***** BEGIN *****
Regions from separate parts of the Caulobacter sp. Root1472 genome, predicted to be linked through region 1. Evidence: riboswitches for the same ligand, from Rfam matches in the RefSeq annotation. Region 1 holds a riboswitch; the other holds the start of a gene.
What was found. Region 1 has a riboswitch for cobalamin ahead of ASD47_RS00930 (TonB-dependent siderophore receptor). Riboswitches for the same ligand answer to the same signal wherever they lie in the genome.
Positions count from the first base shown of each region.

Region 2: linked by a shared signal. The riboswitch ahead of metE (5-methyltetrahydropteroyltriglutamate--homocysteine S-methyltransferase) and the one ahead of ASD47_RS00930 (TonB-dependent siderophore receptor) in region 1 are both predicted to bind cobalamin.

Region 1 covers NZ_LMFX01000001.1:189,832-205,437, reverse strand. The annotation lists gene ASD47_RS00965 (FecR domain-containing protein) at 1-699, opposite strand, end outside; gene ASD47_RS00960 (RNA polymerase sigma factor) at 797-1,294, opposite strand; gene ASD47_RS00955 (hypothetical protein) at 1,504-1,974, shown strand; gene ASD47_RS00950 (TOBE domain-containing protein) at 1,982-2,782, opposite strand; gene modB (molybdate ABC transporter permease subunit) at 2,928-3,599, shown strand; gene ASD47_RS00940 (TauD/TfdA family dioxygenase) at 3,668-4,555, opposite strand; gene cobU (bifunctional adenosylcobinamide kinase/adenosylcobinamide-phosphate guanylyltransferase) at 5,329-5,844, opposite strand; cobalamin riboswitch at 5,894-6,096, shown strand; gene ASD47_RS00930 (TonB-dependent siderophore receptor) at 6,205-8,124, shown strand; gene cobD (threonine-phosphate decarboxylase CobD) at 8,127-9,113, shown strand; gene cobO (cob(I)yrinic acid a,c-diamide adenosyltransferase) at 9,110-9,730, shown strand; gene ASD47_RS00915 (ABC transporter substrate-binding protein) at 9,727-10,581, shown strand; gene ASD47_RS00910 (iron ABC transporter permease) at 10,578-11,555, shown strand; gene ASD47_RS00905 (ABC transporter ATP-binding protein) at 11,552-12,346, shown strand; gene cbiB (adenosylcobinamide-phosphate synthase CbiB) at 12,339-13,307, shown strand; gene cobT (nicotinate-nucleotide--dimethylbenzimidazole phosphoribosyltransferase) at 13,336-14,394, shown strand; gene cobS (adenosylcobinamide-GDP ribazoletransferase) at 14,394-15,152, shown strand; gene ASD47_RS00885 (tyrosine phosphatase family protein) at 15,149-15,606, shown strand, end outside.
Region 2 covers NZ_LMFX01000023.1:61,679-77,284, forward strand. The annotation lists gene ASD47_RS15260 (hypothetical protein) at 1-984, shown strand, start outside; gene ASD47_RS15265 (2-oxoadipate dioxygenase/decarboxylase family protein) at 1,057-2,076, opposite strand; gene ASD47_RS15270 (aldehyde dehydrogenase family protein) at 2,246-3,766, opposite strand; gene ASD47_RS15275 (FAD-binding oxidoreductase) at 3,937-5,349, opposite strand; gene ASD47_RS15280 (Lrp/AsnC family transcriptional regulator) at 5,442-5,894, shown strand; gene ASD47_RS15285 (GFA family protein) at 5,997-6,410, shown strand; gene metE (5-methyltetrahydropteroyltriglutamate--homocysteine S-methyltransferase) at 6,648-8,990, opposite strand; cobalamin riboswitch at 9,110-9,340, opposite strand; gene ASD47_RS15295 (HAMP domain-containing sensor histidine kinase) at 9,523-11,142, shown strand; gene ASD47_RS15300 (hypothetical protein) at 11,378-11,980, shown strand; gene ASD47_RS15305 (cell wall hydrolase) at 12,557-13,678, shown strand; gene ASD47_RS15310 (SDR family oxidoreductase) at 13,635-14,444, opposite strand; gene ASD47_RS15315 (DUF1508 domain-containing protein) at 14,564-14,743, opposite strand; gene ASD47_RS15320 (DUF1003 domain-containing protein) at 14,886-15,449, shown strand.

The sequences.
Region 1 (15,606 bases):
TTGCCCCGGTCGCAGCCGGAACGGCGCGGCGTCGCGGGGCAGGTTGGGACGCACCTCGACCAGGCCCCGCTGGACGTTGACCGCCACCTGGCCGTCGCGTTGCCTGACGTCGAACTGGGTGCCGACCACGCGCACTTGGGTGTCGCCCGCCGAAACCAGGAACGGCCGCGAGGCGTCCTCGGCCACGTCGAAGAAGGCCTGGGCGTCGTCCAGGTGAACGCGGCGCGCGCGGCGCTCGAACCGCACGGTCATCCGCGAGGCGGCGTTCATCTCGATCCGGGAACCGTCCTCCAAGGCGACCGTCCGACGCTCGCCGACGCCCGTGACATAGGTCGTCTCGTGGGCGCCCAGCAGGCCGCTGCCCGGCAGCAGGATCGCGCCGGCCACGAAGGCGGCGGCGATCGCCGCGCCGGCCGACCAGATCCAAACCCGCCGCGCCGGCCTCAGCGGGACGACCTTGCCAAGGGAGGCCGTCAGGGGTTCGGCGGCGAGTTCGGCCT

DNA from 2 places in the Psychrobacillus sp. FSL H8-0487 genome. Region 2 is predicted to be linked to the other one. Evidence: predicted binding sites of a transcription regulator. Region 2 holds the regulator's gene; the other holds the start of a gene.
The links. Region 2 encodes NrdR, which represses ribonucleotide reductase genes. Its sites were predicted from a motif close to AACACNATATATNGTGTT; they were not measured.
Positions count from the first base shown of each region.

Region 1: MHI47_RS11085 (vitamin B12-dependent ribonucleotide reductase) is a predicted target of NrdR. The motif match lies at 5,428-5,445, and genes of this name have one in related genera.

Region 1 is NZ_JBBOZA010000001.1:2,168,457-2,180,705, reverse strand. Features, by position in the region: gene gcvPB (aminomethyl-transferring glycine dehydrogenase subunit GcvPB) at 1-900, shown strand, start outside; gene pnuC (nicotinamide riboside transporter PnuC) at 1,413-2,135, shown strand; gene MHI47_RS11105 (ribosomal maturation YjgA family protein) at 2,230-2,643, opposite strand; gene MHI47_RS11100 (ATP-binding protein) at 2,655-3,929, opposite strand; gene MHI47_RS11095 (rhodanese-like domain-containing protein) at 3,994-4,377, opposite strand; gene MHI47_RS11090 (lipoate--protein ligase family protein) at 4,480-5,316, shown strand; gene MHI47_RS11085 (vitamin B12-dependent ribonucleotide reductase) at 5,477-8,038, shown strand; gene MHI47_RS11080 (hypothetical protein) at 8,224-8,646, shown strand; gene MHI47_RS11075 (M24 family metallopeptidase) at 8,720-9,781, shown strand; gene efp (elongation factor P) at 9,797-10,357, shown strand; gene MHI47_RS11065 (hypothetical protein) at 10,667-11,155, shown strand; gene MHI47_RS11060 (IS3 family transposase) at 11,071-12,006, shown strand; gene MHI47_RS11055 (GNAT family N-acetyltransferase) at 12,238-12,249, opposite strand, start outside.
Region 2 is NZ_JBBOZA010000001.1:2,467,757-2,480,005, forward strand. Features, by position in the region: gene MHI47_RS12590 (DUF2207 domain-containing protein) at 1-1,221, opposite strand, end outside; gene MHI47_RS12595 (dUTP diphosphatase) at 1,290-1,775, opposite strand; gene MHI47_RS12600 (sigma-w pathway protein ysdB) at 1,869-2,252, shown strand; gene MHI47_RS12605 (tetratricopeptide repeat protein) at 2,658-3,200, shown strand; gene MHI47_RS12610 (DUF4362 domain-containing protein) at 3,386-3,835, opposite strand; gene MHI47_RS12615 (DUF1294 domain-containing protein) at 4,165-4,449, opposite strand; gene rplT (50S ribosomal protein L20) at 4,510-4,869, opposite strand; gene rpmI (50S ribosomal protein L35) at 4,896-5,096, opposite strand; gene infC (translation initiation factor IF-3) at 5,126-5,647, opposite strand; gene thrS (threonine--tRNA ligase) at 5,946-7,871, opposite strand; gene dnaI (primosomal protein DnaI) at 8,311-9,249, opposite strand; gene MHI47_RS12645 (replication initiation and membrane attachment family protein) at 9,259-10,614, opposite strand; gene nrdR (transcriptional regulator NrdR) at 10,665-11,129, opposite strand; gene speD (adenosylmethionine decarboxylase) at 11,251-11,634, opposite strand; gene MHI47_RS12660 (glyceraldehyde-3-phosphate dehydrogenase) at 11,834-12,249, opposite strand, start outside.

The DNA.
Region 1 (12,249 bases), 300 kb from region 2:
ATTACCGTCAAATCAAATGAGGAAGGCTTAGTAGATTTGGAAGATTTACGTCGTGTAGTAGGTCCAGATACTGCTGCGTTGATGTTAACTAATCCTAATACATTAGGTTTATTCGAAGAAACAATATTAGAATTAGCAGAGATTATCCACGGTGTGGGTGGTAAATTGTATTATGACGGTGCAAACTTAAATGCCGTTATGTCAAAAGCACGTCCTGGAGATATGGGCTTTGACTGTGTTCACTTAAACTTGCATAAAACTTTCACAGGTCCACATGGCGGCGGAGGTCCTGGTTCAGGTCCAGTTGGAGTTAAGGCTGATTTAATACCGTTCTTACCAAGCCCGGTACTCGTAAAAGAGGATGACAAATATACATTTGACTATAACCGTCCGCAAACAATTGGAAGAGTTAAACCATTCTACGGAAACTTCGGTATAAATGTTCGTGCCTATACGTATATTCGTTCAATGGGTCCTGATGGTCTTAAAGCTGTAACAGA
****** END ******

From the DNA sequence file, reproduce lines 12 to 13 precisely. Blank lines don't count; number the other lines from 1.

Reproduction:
Positions count from the first base shown of each region.

Region 1: MHI47_RS11085 (vitamin B12-dependent ribonucleotide reductase) is a predicted target of NrdR. The motif match lies at 5,428-5,445, and genes of this name have one in related genera.